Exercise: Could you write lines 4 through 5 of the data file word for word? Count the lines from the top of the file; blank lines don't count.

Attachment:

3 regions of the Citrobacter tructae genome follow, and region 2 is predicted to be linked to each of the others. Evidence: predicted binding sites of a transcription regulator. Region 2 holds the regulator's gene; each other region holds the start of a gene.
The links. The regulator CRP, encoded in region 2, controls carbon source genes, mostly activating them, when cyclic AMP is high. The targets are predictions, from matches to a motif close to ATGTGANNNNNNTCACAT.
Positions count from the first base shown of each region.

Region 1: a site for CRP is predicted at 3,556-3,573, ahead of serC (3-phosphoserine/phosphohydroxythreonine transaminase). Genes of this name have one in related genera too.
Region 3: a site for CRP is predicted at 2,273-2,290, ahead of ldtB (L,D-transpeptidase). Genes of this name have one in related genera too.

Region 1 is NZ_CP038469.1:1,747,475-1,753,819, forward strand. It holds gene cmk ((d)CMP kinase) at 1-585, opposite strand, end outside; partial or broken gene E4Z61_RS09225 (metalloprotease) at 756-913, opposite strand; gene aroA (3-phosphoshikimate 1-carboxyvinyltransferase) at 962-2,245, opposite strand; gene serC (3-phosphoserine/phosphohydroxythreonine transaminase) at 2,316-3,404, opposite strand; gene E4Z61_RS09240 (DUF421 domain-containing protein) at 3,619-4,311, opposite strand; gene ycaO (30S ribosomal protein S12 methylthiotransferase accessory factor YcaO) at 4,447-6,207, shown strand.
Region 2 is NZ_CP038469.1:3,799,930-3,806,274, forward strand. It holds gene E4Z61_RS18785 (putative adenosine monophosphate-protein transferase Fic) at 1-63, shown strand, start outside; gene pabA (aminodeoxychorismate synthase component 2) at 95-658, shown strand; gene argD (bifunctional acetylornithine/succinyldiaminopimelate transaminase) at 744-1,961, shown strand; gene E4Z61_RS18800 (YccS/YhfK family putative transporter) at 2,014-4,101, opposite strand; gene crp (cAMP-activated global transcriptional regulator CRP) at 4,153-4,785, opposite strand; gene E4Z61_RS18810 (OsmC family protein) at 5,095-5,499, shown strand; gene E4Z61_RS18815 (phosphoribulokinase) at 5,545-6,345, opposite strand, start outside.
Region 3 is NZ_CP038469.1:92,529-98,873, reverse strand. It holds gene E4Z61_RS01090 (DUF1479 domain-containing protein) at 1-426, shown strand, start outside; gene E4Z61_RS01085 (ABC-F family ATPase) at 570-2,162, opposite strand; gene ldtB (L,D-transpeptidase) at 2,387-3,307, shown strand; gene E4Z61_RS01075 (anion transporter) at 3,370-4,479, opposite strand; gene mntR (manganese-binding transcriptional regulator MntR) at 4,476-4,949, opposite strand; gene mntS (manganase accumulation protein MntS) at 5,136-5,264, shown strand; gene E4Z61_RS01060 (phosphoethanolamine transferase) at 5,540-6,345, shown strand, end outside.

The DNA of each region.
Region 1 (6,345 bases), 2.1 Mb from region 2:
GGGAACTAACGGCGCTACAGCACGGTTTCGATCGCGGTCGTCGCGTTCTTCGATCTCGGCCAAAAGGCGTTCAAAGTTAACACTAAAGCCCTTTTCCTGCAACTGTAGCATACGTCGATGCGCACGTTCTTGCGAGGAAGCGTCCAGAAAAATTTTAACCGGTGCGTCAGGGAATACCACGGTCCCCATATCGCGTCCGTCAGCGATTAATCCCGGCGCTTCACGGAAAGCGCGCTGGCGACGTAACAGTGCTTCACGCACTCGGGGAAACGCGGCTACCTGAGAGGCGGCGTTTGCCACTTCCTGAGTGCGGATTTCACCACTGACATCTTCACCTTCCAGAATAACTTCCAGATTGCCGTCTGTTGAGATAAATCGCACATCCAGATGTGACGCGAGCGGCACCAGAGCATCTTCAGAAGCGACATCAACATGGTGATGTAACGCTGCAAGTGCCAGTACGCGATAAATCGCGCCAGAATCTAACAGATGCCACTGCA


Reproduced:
Region 1: a site for CRP is predicted at 3,556-3,573, ahead of serC (3-phosphoserine/phosphohydroxythreonine transaminase). Genes of this name have one in related genera too.
Region 3: a site for CRP is predicted at 2,273-2,290, ahead of ldtB (L,D-transpeptidase). Genes of this name have one in related genera too.